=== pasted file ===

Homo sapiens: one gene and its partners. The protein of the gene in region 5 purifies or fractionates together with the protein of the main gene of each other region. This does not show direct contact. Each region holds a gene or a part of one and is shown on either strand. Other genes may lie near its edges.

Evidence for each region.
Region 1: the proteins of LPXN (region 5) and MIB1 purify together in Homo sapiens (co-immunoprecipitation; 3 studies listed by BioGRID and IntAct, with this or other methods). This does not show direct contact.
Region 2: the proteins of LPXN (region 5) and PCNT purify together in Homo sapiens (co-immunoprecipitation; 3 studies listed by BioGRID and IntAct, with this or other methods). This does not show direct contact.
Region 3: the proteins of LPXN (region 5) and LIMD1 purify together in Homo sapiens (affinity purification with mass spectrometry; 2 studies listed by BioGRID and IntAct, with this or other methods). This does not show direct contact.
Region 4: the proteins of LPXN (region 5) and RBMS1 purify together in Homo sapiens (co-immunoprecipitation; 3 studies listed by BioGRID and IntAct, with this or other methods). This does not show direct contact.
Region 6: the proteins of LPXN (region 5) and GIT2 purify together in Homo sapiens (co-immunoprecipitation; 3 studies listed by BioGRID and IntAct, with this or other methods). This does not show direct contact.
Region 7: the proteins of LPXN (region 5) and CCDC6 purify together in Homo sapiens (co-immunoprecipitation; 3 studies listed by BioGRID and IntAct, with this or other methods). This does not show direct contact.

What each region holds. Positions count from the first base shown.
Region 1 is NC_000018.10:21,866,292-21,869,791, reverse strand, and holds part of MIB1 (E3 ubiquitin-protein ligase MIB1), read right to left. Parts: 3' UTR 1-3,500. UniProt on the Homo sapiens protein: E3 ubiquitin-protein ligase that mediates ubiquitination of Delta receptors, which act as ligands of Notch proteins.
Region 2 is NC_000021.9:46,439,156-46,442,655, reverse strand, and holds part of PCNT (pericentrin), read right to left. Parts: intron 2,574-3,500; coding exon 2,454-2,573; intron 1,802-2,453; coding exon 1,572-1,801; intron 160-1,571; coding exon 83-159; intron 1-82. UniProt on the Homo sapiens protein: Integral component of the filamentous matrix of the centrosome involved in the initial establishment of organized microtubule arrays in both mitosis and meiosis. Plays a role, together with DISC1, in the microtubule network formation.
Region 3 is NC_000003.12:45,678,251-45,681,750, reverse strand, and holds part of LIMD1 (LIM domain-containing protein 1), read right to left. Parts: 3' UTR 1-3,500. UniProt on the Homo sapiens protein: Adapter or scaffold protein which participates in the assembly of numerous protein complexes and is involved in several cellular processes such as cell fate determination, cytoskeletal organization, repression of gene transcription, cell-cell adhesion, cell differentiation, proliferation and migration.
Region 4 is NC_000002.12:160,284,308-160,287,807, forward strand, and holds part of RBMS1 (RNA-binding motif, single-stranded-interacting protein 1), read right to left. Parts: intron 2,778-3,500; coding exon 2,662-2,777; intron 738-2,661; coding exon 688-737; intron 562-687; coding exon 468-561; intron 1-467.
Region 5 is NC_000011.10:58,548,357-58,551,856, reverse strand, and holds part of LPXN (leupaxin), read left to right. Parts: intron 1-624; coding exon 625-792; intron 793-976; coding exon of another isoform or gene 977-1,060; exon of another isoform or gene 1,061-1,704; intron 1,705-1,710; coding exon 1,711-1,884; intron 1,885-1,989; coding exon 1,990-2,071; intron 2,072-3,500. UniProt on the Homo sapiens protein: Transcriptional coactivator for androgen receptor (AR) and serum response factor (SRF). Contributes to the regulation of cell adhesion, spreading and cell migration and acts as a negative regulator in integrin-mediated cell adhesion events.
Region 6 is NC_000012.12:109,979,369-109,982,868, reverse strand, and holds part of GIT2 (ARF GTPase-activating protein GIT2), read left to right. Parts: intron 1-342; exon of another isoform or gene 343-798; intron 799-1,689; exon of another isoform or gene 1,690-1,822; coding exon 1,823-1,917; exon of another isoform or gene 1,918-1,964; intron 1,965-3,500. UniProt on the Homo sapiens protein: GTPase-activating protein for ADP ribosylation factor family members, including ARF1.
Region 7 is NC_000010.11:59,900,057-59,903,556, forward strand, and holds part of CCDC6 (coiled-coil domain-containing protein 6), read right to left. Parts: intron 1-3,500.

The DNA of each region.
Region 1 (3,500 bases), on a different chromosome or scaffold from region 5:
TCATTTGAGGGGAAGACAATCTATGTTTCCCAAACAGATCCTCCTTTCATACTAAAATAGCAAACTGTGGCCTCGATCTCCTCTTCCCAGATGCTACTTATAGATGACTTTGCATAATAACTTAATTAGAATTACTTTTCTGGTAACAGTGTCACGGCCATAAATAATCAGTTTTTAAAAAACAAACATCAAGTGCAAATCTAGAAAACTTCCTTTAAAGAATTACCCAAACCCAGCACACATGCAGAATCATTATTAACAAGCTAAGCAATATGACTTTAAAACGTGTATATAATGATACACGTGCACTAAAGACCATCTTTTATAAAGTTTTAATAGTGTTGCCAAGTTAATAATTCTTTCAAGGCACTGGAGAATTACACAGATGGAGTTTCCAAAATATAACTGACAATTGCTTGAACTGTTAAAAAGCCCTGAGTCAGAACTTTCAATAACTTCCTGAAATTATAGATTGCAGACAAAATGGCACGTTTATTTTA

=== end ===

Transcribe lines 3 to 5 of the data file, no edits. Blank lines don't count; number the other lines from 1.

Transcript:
Region 1: the proteins of LPXN (region 5) and MIB1 purify together in Homo sapiens (co-immunoprecipitation; 3 studies listed by BioGRID and IntAct, with this or other methods). This does not show direct contact.
Region 2: the proteins of LPXN (region 5) and PCNT purify together in Homo sapiens (co-immunoprecipitation; 3 studies listed by BioGRID and IntAct, with this or other methods). This does not show direct contact.
Region 3: the proteins of LPXN (region 5) and LIMD1 purify together in Homo sapiens (affinity purification with mass spectrometry; 2 studies listed by BioGRID and IntAct, with this or other methods). This does not show direct contact.